For many people worldwide, having cotton swabs thrust up their nose or down their throat to test for COVID-19 has become a routine and familiar annoyance.
But two years into the pandemic, health officials in some countries are questioning the merits of repeated, mass testing when it comes to containing infections, particularly considering the billions it costs.
Chief among them is Denmark, which championed one of the world's most prolific COVID testing regimes early on. Lawmakers are now demanding a close study of whether that policy was effective.
Japan avoided large-scale testing and yet weathered the pandemic relatively well, based on infection and death rates. Other countries, including Britain and Spain, have scaled backtesting.
Yet repeated testing of entire cities remains a central part of the "zero-COVID" plan in China, where leaders have threatened action against critics.
The WHO urged countries to "test, test, test" all suspected cases after the coronavirus was first identified. Global surveillance helped scientists understand the risk of severe illness or death, as well as the risk of transmission. Now, with the dominance of the relatively milder Omicron variant and the availability of vaccines and more effective treatments, governments should consider more strategic policies, such as population sampling, experts said. Pulling back too drastically, however, could leave the world blind to a still-changing virus, some officials said.
WHO guidelines have never recommended mass screening of asymptomatic individuals - as is currently happening in China - because of the costs involved and the lack of data on its effectiveness.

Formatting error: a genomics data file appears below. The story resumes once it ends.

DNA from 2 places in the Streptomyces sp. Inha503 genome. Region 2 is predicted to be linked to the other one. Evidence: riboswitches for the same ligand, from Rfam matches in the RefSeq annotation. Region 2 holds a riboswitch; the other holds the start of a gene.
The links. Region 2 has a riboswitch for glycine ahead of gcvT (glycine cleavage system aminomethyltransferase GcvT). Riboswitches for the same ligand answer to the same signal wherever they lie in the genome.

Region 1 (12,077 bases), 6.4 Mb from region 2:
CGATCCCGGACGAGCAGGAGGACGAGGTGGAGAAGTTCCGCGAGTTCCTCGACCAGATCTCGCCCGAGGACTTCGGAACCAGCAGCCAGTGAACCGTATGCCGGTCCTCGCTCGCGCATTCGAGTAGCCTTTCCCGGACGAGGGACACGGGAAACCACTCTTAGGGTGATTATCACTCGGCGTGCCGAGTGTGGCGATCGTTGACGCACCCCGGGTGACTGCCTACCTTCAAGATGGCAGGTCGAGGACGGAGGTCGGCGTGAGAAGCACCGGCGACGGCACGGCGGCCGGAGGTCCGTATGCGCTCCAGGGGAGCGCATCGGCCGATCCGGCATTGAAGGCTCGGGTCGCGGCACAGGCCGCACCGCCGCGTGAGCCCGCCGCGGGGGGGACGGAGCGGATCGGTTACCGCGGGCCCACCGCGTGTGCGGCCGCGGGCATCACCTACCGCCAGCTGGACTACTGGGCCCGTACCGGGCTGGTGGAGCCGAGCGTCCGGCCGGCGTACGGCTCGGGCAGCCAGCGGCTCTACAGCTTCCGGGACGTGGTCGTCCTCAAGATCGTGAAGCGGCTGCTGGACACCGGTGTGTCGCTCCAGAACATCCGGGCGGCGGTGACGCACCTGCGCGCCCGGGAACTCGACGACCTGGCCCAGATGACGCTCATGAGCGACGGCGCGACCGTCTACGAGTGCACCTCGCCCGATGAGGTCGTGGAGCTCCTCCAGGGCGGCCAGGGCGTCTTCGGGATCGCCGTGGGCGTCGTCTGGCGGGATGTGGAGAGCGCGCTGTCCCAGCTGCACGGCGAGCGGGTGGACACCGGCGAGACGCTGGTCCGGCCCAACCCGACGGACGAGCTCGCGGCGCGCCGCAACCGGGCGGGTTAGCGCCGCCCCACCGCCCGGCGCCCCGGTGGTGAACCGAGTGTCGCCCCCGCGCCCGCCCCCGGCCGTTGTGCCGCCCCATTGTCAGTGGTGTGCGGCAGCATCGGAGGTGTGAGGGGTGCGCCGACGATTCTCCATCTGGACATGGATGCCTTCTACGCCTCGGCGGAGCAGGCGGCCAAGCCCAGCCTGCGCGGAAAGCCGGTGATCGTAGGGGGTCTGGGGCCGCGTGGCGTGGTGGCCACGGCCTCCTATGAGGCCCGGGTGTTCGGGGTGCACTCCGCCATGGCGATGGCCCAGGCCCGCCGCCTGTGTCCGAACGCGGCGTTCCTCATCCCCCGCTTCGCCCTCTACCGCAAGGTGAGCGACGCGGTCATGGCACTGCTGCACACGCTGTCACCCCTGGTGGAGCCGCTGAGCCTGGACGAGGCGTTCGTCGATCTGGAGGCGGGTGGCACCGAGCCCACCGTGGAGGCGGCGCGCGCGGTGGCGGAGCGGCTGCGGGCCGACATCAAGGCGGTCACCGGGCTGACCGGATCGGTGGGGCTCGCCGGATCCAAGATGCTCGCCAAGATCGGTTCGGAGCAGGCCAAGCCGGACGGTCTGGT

Denmark ultimately recorded similar case numbers and death rates as other countries with less widespread testing. This has prompted a majority of parties in parliament to call for an investigation into the strategy.
In the last two years, Denmark's population of 5.8 million logged more than 127 million rapid PCR tests, all provided free. In total, Denmark spent more than 16 billion crowns ($2.36 billion) on testing, according to the Danish Critical Supply Agency.
Neighbouring Norway, with similar population size, only performed 11 million PCR tests, while Sweden, home to nearly twice as many people, completed around 18 million, according to Our World in Data.
Other experts – and the Danish government - said widespread testing reduced the transmission rate and helped people re-enter society, boosting the economy and their own mental health. The economy took a relatively milder hit than other European countries, according to a government report released in September.
One Danish study published last year concluded that the testing program and subsequent isolation of confirmed cases helped reduce transmission by up to 25%.
Other disease experts question such estimates. A review published in Medical Virology in late March on the use of rapid tests for people without symptoms in mass screening initiatives found "uncertainty" over their impact.
There are several possible explanations why testing did not yield a bigger benefit, including an over-ambitious target and the fact that the tests were imperfect. Plus many people either did not or could not isolate after testing positive: a review in the British Medical Journal, pre-Omicron, found that only 42.5% of such cases stayed home for the entire isolation period.
In England, free COVID tests are now only available for government healthcare workers, those with certain health conditions, and people entering hospitals. Others, even with symptoms, have to pay for tests or are simply advised to stay at home until they feel better.
Some global health experts say such a pullback goes too far.